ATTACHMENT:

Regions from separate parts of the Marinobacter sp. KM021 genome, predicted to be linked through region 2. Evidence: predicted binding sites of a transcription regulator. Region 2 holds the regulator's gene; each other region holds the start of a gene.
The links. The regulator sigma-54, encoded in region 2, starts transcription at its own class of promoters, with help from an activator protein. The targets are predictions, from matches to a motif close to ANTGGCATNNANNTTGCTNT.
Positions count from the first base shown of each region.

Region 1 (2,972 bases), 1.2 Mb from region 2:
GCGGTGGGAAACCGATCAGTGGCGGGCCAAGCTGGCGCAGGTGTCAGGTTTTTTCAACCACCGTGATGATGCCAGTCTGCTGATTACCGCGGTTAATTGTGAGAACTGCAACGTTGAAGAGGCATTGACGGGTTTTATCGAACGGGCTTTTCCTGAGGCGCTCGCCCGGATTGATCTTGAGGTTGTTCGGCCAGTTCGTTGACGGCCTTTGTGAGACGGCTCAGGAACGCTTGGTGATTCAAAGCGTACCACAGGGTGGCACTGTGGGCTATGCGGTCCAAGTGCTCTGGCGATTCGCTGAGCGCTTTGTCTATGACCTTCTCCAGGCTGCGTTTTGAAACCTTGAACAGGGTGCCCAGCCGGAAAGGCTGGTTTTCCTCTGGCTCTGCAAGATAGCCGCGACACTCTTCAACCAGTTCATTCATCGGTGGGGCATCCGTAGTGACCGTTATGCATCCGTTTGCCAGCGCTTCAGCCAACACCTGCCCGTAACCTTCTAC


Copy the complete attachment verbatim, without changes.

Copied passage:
Regions from separate parts of the Marinobacter sp. KM021 genome, predicted to be linked through region 2. Evidence: predicted binding sites of a transcription regulator. Region 2 holds the regulator's gene; each other region holds the start of a gene.
The links. The regulator sigma-54, encoded in region 2, starts transcription at its own class of promoters, with help from an activator protein. The targets are predictions, from matches to a motif close to ANTGGCATNNANNTTGCTNT.
Positions count from the first base shown of each region.

Region 1 (2,972 bases), 1.2 Mb from region 2:
GCGGTGGGAAACCGATCAGTGGCGGGCCAAGCTGGCGCAGGTGTCAGGTTTTTTCAACCACCGTGATGATGCCAGTCTGCTGATTACCGCGGTTAATTGTGAGAACTGCAACGTTGAAGAGGCATTGACGGGTTTTATCGAACGGGCTTTTCCTGAGGCGCTCGCCCGGATTGATCTTGAGGTTGTTCGGCCAGTTCGTTGACGGCCTTTGTGAGACGGCTCAGGAACGCTTGGTGATTCAAAGCGTACCACAGGGTGGCACTGTGGGCTATGCGGTCCAAGTGCTCTGGCGATTCGCTGAGCGCTTTGTCTATGACCTTCTCCAGGCTGCGTTTTGAAACCTTGAACAGGGTGCCCAGCCGGAAAGGCTGGTTTTCCTCTGGCTCTGCAAGATAGCCGCGACACTCTTCAACCAGTTCATTCATCGGTGGGGCATCCGTAGTGACCGTTATGCATCCGTTTGCCAGCGCTTCAGCCAACACCTGCCCGTAACCTTCTAC